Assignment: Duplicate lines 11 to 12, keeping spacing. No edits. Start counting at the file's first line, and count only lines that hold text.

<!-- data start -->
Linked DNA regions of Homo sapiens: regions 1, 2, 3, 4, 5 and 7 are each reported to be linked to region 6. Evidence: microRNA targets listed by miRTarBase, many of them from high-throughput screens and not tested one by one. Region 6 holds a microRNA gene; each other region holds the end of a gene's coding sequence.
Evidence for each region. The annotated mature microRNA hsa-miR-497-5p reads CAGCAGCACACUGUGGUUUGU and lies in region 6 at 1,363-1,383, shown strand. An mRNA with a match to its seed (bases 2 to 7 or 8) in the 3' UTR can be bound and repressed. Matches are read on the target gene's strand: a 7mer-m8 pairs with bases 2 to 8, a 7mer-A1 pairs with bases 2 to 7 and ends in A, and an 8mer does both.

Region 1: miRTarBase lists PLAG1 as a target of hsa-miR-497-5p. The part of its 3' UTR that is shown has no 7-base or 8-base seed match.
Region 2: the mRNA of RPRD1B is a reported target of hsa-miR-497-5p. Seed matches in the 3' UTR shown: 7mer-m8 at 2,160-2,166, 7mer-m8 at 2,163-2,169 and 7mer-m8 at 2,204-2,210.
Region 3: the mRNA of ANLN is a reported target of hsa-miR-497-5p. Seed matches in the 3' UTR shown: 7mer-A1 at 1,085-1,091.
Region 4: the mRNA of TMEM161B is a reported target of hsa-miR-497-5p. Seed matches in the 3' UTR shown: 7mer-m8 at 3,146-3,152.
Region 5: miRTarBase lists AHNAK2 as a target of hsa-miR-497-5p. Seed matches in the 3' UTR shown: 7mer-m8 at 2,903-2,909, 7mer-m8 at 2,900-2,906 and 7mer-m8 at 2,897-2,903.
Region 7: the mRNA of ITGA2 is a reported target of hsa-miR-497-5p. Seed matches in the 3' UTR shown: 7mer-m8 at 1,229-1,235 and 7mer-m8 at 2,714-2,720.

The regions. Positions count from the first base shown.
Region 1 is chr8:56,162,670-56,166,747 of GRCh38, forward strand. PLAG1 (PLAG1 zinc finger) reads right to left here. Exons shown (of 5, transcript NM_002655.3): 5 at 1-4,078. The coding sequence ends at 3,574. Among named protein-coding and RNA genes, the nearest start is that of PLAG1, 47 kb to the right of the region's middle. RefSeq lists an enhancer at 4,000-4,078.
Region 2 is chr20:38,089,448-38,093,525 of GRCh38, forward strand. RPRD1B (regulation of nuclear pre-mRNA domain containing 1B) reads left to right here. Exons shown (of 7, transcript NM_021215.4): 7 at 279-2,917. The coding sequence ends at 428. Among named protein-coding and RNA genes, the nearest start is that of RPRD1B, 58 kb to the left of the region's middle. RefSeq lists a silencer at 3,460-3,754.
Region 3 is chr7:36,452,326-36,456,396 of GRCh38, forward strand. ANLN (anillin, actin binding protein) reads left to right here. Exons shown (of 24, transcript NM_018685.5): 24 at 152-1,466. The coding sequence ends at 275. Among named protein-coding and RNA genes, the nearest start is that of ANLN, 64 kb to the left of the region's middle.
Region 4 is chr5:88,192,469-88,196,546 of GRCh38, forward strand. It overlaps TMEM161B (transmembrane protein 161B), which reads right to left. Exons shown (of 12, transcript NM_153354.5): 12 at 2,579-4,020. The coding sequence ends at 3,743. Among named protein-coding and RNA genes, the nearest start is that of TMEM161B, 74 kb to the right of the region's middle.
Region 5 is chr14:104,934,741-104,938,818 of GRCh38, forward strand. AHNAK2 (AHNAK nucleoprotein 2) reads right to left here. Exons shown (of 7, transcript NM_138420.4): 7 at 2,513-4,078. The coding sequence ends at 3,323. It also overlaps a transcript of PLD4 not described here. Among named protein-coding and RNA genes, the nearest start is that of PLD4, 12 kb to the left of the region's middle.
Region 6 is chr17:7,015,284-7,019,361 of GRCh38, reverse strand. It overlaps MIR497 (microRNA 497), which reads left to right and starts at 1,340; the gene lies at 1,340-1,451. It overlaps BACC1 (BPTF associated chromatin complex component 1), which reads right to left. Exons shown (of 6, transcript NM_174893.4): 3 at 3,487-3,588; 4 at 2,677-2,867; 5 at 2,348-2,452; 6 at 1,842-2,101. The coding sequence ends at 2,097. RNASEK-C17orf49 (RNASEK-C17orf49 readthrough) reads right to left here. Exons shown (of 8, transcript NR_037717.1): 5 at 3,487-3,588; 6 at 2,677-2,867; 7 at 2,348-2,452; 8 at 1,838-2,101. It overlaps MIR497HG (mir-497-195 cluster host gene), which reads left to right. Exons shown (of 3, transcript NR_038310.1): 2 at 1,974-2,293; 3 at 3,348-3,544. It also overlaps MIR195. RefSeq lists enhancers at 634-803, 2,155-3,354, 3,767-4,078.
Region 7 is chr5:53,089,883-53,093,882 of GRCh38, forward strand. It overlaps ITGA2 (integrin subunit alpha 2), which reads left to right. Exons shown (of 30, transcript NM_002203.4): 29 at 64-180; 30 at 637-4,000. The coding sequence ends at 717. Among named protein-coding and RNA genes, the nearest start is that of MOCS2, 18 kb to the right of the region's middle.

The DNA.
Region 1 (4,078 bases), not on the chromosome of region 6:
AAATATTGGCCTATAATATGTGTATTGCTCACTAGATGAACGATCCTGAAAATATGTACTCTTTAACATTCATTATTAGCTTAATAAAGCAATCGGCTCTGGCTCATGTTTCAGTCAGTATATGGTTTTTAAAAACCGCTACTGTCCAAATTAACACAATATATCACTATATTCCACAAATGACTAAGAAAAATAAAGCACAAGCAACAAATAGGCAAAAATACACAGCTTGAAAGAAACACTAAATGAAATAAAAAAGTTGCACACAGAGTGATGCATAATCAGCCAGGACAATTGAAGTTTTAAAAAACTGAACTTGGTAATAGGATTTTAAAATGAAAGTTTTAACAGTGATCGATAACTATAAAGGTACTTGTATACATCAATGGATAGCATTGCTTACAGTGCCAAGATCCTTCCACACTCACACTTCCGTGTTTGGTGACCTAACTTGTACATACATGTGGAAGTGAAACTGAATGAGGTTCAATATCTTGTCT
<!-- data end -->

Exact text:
Region 2 is chr20:38,089,448-38,093,525 of GRCh38, forward strand. RPRD1B (regulation of nuclear pre-mRNA domain containing 1B) reads left to right here. Exons shown (of 7, transcript NM_021215.4): 7 at 279-2,917. The coding sequence ends at 428. Among named protein-coding and RNA genes, the nearest start is that of RPRD1B, 58 kb to the left of the region's middle. RefSeq lists a silencer at 3,460-3,754.
Region 3 is chr7:36,452,326-36,456,396 of GRCh38, forward strand. ANLN (anillin, actin binding protein) reads left to right here. Exons shown (of 24, transcript NM_018685.5): 24 at 152-1,466. The coding sequence ends at 275. Among named protein-coding and RNA genes, the nearest start is that of ANLN, 64 kb to the left of the region's middle.